Kerrigan’s appreciation was mutual - and even more intriguing since it came from seeing Lewis’s breakthrough as the stoic lead in feted Spielberg-Hanks World War II mini-series Band of Brothers. “It couldn’t be further removed [from Keane],” Lewis admits. “That’s an extraordinary leap of faith by Lodge when you’re casting a project like this, but I really thank him for it.”

It’s indicative of Lewis’s own tastes that, after his self-confessed “gilt-edged introduction” to the US movie industry (“Tom Hanks personally recommended me to his agency, which by the way is such an indication of the sickeningly nice guy Tom is,” he jokes), he’s never been tempted to pursue the American dream. A theatrically trained RSC actor before Band of Brothers hit, his few Hollywood experiences – An Unfinished Life opposite Robert Redford and Jennifer Lopez, or the execrable Dreamcatcher with Morgan Freeman – haven’t exactly inspired him to sell-up for L.A.

Dreamcatcher was a big $80 million studio movie,” he shrugs, “and I was sort of taken along in the excitement and the rush of it. I loved working with the guys in it and the crew but it was a real eye-opener into just what a bloated and protracted affair making a big studio movie is. The resources and time available to you lends itself to just lazy filmmaking. I remember just sitting in Vancouver day after day in my hotel room, waiting to do a single line against green screen or something. It wasn’t stimulating.”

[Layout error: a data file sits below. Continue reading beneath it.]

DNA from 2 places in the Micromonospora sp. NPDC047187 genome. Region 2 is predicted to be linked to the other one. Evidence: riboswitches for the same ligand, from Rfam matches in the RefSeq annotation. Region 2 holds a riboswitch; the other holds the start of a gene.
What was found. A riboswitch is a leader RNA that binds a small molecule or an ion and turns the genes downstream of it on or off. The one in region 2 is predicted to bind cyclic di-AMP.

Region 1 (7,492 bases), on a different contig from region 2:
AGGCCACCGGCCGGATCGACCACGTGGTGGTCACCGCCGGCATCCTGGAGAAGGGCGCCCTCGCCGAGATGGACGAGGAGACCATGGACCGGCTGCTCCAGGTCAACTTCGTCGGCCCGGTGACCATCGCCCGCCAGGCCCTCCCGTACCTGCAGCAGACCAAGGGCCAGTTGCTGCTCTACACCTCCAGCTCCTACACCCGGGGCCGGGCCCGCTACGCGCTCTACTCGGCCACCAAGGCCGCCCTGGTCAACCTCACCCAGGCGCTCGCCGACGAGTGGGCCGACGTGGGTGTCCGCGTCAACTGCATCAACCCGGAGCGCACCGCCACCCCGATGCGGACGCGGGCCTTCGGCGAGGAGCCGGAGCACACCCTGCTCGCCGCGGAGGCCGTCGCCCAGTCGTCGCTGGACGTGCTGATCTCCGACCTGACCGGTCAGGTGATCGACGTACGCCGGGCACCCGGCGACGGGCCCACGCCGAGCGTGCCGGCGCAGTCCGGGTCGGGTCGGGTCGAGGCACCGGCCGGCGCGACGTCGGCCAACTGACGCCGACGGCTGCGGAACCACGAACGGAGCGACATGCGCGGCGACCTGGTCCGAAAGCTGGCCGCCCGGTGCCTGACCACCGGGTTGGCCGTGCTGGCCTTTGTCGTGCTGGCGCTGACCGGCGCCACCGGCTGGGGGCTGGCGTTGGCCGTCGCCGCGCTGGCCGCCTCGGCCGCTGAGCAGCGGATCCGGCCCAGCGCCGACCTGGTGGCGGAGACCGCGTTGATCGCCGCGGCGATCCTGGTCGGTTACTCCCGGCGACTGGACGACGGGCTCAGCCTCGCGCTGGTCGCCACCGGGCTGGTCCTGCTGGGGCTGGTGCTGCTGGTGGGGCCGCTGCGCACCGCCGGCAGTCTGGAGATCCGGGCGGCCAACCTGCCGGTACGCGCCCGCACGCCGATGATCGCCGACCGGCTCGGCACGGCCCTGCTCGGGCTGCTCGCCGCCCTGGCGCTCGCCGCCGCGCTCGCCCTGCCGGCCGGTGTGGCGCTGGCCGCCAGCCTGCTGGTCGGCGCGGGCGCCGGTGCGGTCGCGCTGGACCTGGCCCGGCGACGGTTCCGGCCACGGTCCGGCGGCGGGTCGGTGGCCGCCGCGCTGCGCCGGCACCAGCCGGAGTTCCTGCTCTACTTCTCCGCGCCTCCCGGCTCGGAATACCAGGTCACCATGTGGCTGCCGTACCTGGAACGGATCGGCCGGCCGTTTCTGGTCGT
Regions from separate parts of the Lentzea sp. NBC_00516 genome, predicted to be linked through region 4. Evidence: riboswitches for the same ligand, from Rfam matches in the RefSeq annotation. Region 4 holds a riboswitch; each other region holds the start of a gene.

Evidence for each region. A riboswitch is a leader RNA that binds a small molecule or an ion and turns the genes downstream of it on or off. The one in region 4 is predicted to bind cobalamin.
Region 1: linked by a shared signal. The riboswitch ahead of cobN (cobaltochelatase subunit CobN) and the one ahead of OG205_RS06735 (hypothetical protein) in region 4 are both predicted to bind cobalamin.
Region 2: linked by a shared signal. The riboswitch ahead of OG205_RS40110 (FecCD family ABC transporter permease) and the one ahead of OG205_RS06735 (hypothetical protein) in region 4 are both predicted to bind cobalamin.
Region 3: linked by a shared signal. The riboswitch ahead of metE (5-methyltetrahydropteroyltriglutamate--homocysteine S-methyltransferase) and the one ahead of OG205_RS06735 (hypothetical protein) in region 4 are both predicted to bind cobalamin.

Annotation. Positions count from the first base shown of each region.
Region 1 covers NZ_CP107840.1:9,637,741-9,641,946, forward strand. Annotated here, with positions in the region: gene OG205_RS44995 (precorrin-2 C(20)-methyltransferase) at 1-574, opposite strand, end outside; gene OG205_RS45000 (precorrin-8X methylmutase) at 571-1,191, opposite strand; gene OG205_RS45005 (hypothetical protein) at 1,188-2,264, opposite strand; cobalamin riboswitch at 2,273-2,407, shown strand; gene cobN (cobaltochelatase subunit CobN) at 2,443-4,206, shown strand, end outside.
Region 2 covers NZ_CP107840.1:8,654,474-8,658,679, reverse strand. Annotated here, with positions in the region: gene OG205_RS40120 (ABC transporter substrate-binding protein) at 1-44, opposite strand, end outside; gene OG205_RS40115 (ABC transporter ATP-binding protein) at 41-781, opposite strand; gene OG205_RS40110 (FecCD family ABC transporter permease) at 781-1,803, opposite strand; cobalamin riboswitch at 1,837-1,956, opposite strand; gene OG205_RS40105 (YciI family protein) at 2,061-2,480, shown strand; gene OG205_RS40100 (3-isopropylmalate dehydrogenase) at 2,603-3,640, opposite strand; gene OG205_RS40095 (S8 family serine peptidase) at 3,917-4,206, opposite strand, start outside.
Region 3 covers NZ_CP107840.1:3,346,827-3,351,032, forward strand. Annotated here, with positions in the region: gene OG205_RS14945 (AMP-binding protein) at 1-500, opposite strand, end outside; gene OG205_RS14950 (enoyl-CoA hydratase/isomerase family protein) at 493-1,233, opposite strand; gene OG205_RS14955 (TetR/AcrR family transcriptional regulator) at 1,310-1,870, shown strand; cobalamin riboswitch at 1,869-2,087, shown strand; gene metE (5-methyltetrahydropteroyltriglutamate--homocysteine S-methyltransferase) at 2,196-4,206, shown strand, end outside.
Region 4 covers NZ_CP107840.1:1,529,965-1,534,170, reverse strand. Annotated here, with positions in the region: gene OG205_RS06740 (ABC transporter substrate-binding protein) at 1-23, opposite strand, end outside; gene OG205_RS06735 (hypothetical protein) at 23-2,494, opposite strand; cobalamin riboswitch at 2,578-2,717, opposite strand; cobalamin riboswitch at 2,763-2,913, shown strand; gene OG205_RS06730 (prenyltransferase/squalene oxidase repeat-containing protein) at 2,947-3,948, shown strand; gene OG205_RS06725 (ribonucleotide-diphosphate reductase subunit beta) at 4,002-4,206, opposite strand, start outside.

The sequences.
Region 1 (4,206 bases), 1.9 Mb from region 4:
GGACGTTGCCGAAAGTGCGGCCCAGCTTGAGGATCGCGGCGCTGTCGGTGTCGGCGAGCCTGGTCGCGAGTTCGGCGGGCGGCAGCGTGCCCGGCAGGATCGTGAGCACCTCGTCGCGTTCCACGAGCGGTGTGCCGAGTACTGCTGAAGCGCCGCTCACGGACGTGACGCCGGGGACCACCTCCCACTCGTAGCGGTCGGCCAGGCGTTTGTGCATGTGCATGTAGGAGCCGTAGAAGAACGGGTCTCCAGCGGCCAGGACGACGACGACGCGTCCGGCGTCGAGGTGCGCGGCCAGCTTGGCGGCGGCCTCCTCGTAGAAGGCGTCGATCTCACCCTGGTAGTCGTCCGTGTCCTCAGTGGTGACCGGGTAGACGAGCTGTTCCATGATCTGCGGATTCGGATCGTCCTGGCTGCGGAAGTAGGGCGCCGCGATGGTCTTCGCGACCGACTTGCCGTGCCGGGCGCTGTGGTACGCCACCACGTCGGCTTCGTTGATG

The result is that we’re equally likely to see Lewis taking on prestigious homegrown TV projects like Stephen Poliakoff’s Friends and Crocodiles or The Forsyte Saga remake; or treading the boards in the West End – and loving it. “We were trained in the theatre,” he offers simply. “That’s what we did. Having said that, I was at drama school with people like Ewan [McGregor] and Ewan was always very clear he wanted to do film.”

“I love doing a Stormbreaker, really good entertainment is vital,” Lewis allows, of the new teen spy Brit blockbuster where he plays evil Russian Gregorovich, who, ironically, offs McGregor in the opening reel. “But certainly you work for intense periods of time as an actor and then have time off, so when you have those periods of work, you want them to be as intense and as challenging as they possible. It’s a sort of junkie-ism, in a way.”

Those periods of time off are about to become much busier, with his partner, actress Helen McCrory, due to give birth in September. Meanwhile the drive for intense, challenging work is probably responsible for Lewis both playing a disaffected hitman in his brother Gareth’s upcoming comedy The Baker and co-producing the film.

“What’s appealing about production is the overview you have, but there’s also a lot about it that’s frankly clerical and secretarial,” he says mournfully. “I’m not naturally good at that. Definitely not.” Producing may not be rocket science either, but not being able to exercise his imagination? It’s obviously enough to drive Damian Lewis a little out of his mind.

Keane opens on September 22nd.

'© The Big Isue 2006. No material may be reproduced without the written permission of the copyright holder.'